Each block measures 15 cm (6 inches) square. Special abbreviations are listed for each block, and the instructions are written out for each block, however there are no charts which might have been useful if you find the instructions hard to follow.

Some of my favourite blocks that I would like to try out are:

Square Target (no 3)

Lacy Cross (no 19)

Granny with a Twist (no 39)

Willow (no 189)

I decided to make something from the book, I am making block 113 - Wisteria - which is a traditional block I believe. The block is worked using treble clusters and treble crochet so very straightforward. There are 7 rounds, however I am only working 5 rounds as I did not want such a large block. I am also omitting the double crochet border from the block.

It took me one evening to work up four squares. I plan to make these into a blanket, so quite a few more to go. I guess I will just carry on until either I run out of yarn or I have enough blocks!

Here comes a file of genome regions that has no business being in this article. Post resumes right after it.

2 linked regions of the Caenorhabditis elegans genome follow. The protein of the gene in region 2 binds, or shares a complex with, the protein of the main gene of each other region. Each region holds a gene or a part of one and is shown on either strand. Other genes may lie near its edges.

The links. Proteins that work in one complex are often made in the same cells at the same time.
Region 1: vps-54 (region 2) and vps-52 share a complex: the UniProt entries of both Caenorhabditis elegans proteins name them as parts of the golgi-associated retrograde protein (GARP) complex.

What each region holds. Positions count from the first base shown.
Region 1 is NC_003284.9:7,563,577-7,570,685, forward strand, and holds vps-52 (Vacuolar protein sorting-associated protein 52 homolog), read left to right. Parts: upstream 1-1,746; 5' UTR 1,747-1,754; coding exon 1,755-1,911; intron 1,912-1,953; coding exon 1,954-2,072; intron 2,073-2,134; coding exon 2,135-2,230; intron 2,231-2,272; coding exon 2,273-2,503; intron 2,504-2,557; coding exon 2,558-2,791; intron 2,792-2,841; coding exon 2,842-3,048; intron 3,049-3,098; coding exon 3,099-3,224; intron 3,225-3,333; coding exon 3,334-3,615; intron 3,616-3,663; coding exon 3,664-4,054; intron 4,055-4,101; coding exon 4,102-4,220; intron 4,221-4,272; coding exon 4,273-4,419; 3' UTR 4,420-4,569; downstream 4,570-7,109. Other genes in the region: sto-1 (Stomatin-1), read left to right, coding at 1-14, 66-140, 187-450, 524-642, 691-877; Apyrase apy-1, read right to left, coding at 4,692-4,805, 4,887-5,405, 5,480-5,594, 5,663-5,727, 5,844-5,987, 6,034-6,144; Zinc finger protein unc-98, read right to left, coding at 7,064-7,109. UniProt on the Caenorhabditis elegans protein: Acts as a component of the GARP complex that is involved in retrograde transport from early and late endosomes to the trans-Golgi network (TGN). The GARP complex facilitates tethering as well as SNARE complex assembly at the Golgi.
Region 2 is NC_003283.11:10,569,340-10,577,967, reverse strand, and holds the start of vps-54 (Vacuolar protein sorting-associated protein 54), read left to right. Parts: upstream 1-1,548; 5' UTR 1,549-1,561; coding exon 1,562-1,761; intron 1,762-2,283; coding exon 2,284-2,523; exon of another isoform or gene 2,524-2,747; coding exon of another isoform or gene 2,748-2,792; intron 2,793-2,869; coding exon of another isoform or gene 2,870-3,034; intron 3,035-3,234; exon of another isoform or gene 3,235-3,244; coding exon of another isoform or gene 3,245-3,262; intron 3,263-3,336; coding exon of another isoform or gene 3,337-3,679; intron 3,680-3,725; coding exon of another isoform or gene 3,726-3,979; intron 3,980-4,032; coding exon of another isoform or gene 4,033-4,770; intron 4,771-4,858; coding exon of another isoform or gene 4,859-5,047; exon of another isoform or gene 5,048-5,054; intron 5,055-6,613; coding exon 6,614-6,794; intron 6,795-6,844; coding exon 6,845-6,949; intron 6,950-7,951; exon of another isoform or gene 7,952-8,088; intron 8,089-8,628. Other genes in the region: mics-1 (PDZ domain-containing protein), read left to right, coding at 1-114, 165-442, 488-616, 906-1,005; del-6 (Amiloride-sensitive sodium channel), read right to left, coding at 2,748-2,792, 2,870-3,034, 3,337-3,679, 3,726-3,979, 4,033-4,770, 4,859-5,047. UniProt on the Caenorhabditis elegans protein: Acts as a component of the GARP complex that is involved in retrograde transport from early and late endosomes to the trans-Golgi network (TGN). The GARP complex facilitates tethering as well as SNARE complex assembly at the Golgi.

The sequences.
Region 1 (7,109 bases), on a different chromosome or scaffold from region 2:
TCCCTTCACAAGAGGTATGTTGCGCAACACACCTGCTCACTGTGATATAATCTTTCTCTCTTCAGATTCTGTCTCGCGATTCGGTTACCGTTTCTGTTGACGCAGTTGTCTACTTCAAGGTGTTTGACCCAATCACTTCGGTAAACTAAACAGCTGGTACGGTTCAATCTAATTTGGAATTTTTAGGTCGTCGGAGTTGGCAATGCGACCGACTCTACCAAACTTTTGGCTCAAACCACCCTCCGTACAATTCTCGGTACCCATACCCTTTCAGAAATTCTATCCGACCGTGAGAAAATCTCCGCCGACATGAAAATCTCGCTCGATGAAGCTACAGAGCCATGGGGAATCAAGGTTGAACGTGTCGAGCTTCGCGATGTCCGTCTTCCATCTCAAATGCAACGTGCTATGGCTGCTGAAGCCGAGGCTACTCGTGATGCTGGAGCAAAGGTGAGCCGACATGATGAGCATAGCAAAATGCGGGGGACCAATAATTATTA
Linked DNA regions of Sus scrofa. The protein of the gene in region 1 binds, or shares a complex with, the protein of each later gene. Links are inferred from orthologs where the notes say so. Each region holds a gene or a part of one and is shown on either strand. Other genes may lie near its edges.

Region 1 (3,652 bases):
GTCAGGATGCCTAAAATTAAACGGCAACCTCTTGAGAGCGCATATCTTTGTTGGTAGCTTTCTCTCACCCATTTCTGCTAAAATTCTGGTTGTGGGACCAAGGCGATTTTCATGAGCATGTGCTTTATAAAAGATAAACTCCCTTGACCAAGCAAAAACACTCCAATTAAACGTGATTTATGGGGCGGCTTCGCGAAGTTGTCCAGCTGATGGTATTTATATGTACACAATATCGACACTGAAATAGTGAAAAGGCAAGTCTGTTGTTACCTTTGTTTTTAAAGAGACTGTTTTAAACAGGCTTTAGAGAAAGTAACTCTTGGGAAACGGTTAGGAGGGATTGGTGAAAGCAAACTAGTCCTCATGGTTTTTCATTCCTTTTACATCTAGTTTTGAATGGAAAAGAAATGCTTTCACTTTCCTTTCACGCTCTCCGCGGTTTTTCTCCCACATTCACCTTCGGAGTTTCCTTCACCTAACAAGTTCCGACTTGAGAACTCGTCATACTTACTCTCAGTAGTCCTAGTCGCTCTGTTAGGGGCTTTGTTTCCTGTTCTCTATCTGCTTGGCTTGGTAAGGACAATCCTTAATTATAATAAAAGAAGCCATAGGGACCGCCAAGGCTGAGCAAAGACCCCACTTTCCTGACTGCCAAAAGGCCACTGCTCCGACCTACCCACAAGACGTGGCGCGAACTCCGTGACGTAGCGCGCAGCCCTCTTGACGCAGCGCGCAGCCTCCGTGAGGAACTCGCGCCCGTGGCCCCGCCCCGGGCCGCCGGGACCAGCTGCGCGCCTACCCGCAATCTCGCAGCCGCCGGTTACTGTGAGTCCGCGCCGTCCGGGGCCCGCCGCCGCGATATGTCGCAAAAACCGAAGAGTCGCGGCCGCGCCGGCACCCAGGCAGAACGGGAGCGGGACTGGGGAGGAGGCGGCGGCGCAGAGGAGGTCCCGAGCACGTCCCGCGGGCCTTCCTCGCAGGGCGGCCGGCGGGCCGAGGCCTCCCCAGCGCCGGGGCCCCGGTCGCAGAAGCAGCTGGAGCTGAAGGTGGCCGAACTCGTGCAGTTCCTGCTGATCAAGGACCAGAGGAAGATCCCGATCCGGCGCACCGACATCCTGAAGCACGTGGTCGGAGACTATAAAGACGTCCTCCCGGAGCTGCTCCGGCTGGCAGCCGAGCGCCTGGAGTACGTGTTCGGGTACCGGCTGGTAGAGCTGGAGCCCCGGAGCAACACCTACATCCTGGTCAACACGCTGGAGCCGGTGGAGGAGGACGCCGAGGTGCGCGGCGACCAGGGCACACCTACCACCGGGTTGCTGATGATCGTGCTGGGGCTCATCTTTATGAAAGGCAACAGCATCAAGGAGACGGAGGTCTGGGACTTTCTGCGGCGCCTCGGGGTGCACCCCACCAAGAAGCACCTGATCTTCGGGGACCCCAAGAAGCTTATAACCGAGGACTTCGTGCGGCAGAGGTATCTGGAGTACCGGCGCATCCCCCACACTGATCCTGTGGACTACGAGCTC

On searching for this block looking for inspiration, I came across this blanket on a wonderful blog new to me, the Patchwork Heart. 

I also decided to make my blocks plain with a colour border however I chose duck egg blue for the border colour and will also use this for the edging. I will write a further blog post about the blanket soon as I make progress with it! 

The yarn is all Stylecraft DK which I had in my stash, bought for a different blanket that never saw the light of day. 

I'm pretty pleased with the colour combinations so far....

So to sum it up, I would say that this book is a fantastic addition to your crochet library, and offers plenty of inspiration for anyone looking to create their own blankets.

Catherine x

NB This post contains an affiliate link. If you chose to purchase this book, I may receive a small commission and you are helping support this blog. I only recommend books or products that I personally have used and enjoy.


My Sewing Machines

Today I thought I'd share my sewing machines with you! My original machine is a John Lewis JL125 that I got for my birthday from my...